You could second-guess whether the Royals should have given away an out when Bumgarner first entered the game in the 5th inning. Alcides Escobar bunted on a 2-0 pitch to move Omar Infante to second, and a weak hitting Nori Aoki batted next. But considering that the Royals hit into double plays the previous two innings, you could empathize with manager Ned Yost’s thinking. Also, there was a question as to whether Alex Gordon should have gambled and tried to score on the error with 2 outs in the 9th inning, But it’s hard to defy years of training that tells you not to go, if a normal throw could easily get you out, in the hope that a bad throw will happen.

Most managerial second guessing has to do with deciding which relief pitcher to use. In the case of the Royals, it was hard for Yost to make a bad choice. His relievers did their jobs.

As for the Giants, they followed their blueprint for success. They are very efficient on offense, as they showed when they drove in their first two runs on sacrifice flys. They may not get many opportunities to score, but they find some way to capitalize when they do. Pablo Sandoval and Hunter Pence are as pesky a pair of hitters as you can find. Even if you throw a ball outside the strike zone, they might hit it. They are also fundamentally solid on defense. You see Pence running down balls and Sandoval picking anything hit his way. Of course Panik’s diving play in the 3rd was a potential game saver. Finally, they have a good bullpen, Although, Bumgarner usually isn’t a part of that.

Which brings up another point. The Giants have had tremendous success winning 9 straight playoff series. But the playoffs really are played differently than the regular season. Obviously, Bumgarner would never come in to save a game in the regular season. Also, Tim Hudson would not have been relieved in the second inning. He’d have to stay in longer and risk giving up a few more runs. In fact, watching the Giants starting pitching outside of Bumgarner, you begin to understand why they were a wild card team.

Are they a dynasty? Does it matter? Shortcomings during the regular season point out that they aren’t a dominant team. But when they make it into the playoffs, they know how to win. I guess we’ll see them again in 2016.

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29 2014 Oct

The 2014 World Series Goes to Game 7

So here we are; Game 7 of the 2014 World Series between the Kansas City Royals and the San Francisco Giants. The Royals, who haven’t appeared in the post season, never mind being in a World Series, since 1985. It took an improbable, dramatic late inning rally and extra innings, for them just to survive the Wild Card game against Oakland. A game some might argue was a sign that the Royals were a team of destiny. Facing them are the Giants, the team that has won two of the last four World Series and is attempting to build a dynasty. Two wild card teams, evenly matched, in a single, winner-take-all game to become champions of Major League Baseball!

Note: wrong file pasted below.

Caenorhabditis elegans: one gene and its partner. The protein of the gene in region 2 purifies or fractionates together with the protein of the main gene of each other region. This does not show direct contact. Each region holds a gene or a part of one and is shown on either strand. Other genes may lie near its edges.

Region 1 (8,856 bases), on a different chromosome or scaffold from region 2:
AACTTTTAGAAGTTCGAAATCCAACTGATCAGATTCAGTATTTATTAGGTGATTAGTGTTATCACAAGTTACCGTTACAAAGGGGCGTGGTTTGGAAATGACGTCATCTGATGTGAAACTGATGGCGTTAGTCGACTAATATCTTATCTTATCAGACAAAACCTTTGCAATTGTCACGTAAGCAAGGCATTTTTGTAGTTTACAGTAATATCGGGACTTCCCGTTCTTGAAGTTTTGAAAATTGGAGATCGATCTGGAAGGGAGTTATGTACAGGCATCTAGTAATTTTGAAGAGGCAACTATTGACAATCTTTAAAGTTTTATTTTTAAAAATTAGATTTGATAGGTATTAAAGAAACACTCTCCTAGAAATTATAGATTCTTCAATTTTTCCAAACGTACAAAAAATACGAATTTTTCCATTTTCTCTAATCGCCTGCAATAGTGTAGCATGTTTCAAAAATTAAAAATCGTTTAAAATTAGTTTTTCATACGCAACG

It all sounds exciting, right? The fact is, that each individual game leading up to this moment, with the exception of Game 3, has been pretty dull. There are no late inning comebacks. Although, you really don’t expect them since both teams have good bullpens. Plus, the games haven’t been close. The Giants easily win the first game 7-1, the Royals respond the next day by winning 7-2. The Giants blow out the Royals 11-4 in Game 4 and last night the Royals answer with their own lopsided victory 10-0. In Game 5 the Giants led 2-0 for most of the game, before tacking on 3 runs in the 8th inning, but the way Bumgarner was pitching the outcome never seemed in doubt. So none of these games will go down as classics in the history of baseball.

As baseball fans, lets hope tonight’s game will be entertaining.

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28 2014 Oct

Mo’ne Davis and Women in Baseball

Watching the World Series, I couldn’t help noticing the media attention that continues around 13 year old Mo’ne Davis. The girl who demonstrated that she could play with the boys during the Little League World Series. She threw out the first pitch (for a strike) at the beginning of game four and she’s featured in the Chevrolet commercial. As far as I’m concerned, it’s a great story and if she can get the publicity and endorsements without interfering with school or being exploited by shady advertisers, then it’s all good.